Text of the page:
A few songs into Living Colour’s Shade, their first album in eight years, we hear the voice of Houston rapper Scarface vocalizing the familiar, herky-jerky hard rock riff that drives the fusionists’ classic, Grammy-winning 1988 single, “Cult of Personality,” as he excitedly recalls catching one of their concerts in the early Nineties.
The praise for the group precedes the similarly chunky new tune “Program,” an implied vibe that links the outfit’s past and present like how we scroll through our smartphones’ selfie history before taking another snap.
“You know what, human life changed utterly when we created the means to look backward,” says guitarist Vernon Reid. “There was a time when people only lived life forward. There was a time when there were no mirrors other than when you had to look at your face in a lake. The idea of a band looking back at itself, I mean, that’s the whole thing about ‘Program.’ ‘Program’ almost is a conversation about technology, but also the way we interact with it, the way we use those things en masse to deal with each other, or not deal with each other.”
It’s not just Living Colour’s past that gets explored and expanded upon throughout Shade. Rather than an original composition, it was a run-through of Robert Johnson’s “Preachin’ Blues” at a 2012 centenary concert in Harlem for the late guitar legend that kick-started Living Colour’s creative process.
Reid recalls going to the New York Public Library in his youth to study “haunting” 78s of the master bluesman, with “Hellhound on My Trail” sticking with the fledgling player throughout the years in a web of influences that also included John McLaughlin and Allan Holdsworth. Decades later, Living Colour stomped out Johnson’s “Preachin’ Blues” in Harlem, pretty well on the fly.
“We weren’t able to really rehearse ‘Preachin’ Blues’ at all, and we managed to figure out an approach, literally, in the dressing room of the Apollo Theatre,” Reid notes. “The great irony is it took a few years after all of that for Shade to be done.”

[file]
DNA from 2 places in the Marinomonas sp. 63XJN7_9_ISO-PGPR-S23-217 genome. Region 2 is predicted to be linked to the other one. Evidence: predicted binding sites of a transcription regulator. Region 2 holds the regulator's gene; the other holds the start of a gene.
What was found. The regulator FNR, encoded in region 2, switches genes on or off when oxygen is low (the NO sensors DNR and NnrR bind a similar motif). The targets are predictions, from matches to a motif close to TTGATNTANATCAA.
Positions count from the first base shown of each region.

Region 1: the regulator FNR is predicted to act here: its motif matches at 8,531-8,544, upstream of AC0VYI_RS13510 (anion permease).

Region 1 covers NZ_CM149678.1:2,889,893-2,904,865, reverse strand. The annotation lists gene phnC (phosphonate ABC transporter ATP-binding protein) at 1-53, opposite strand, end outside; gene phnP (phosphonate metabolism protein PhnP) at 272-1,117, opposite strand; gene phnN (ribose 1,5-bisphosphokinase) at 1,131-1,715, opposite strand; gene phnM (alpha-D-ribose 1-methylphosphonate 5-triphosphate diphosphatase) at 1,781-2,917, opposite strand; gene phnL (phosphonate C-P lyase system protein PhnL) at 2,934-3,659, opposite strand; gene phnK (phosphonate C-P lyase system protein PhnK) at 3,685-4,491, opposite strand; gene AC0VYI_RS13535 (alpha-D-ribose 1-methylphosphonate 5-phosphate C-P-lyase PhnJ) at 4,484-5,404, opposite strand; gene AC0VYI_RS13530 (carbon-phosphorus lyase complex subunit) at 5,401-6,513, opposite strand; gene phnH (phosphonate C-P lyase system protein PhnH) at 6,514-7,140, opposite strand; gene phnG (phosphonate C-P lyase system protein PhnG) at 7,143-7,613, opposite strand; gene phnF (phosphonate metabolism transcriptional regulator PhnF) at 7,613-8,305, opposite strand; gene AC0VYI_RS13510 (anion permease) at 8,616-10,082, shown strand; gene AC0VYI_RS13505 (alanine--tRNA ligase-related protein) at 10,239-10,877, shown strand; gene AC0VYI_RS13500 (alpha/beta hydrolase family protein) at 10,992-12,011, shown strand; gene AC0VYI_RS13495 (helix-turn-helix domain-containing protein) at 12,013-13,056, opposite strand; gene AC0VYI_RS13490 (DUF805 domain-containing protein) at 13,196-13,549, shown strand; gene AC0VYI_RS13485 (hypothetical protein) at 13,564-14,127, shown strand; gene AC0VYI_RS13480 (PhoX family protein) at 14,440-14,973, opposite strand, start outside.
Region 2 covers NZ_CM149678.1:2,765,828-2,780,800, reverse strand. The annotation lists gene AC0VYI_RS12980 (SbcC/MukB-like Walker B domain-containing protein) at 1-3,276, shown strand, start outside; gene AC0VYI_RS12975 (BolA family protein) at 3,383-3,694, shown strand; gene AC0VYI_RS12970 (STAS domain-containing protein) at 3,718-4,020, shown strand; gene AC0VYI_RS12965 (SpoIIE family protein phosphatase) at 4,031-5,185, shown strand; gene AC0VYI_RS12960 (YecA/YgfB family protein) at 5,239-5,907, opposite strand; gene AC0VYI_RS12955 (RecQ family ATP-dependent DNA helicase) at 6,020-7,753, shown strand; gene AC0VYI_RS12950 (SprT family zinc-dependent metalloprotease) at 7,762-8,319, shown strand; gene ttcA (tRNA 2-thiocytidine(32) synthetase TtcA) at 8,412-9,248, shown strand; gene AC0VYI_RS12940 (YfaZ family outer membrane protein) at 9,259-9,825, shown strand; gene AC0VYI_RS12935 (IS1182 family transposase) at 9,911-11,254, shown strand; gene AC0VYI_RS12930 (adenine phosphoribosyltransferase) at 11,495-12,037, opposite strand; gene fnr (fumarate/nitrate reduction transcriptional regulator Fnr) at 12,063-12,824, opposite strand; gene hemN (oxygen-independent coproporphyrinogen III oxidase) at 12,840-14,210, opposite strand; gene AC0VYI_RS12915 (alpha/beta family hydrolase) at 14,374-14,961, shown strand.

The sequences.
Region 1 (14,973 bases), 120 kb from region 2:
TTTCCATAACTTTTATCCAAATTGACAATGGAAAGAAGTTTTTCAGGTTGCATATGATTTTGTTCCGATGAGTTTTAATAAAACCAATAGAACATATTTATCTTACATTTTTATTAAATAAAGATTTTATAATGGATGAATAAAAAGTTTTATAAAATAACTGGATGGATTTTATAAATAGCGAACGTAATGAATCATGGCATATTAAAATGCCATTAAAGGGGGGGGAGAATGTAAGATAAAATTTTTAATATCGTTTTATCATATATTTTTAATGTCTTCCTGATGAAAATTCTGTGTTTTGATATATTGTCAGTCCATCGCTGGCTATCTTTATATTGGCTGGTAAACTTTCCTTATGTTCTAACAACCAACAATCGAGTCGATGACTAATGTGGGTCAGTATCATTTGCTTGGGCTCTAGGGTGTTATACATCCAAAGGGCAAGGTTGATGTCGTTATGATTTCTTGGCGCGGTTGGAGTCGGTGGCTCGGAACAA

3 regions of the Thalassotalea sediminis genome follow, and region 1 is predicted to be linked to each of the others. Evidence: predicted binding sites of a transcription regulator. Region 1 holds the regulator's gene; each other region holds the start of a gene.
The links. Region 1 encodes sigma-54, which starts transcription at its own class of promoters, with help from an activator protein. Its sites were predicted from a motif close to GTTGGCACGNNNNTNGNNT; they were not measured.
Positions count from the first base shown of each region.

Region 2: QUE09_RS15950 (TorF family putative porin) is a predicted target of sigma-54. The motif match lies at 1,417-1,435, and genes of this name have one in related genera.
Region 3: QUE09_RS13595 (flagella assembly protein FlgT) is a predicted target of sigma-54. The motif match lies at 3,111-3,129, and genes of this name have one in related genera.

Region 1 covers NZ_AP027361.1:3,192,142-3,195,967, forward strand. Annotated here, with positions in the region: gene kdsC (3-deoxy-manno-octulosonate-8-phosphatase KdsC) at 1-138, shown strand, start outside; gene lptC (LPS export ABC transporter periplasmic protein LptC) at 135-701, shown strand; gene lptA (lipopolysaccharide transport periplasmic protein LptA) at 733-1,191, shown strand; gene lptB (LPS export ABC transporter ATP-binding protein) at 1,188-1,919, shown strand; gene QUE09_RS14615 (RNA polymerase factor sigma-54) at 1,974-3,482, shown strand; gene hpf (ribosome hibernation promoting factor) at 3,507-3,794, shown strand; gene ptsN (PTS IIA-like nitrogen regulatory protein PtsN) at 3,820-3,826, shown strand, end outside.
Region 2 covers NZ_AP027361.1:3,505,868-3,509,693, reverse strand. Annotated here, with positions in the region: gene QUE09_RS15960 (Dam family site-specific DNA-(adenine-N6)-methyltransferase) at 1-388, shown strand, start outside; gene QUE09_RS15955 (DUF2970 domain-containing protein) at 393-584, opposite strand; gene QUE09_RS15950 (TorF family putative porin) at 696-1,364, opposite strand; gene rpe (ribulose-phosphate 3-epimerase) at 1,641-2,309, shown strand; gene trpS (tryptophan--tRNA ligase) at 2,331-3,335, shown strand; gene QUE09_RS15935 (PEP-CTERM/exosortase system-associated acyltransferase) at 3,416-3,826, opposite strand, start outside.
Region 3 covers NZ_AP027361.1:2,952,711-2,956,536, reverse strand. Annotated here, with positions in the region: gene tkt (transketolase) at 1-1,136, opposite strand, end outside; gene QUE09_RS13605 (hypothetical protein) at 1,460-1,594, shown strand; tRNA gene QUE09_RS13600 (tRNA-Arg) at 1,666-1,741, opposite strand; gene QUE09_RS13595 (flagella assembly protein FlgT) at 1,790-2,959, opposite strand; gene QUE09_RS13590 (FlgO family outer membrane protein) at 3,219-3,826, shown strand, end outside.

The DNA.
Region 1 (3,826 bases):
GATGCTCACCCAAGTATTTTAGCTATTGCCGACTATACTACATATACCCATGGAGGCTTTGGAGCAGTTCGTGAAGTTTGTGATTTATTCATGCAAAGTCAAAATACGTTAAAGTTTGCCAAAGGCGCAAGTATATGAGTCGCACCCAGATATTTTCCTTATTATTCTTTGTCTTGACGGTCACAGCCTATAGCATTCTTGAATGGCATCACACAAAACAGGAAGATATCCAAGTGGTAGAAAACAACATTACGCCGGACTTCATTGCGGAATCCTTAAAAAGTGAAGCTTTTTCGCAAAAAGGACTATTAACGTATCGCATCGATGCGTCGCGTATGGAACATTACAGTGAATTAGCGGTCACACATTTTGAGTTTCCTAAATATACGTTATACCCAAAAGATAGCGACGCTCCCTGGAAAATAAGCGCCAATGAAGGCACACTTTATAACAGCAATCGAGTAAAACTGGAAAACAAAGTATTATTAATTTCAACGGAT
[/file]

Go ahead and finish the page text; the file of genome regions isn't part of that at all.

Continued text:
After Living Colour sunk their teeth into a Mississippi blues standard, Reid began to add more down-south flavor to his already expressive playing. “Preachin’ Blues” and Shade opener “Freedom of Expression” make use of a ring finger slide that enabled the guitarist to maneuver between high-string slipperiness and chord work. Steeped in a hot buttered horn and organ arrangement, wailing 12-bar workout “Who’s That” bears influence from Albert King’s “Born Under a Bad Sign.” That said, Reid notes that these bluesy nuances are only one of Shade’s many colors.
“I wasn’t thinking we’re going to make a strictly defined blues record,” he says. “I was thinking that the blues should be part of the information, should be part of the DNA like how hard rock and metal are connected.”
Throughout the five-year period that produced Shade, Living Colour popped off a rhythmic juggernaut with their hard rock update of the Notorious B.I.G. diss track “Who Shot Ya?” though the original’s controversial message is inverted to reflect gun violence and racial profiling.
Elsewhere, “Come On” has producer Andre Betts chopping and contorting Reid’s scale runs to sound like bassy EDM drops.
The manic “Pattern in Time (Skin in the Game)” came late in the process, the faster-paced piece and its metronome-exploding blur of lead work conceived after Reid realized the full-length needed a heavier edge. “I wanted to get some squeals in there,” Reid says with a laugh.
“The guitar is a tool, but it’s also a way of thinking, a way of living. It’s a grid of possibilities,” he continues, noting that his guitar playing continues to evolve as he re-contextualizes his way around a neck. “I’m always hoping to be available for the music to move me in a way that I haven’t been moved the previous week, or the previous second.”
Photo: Travis Shinn
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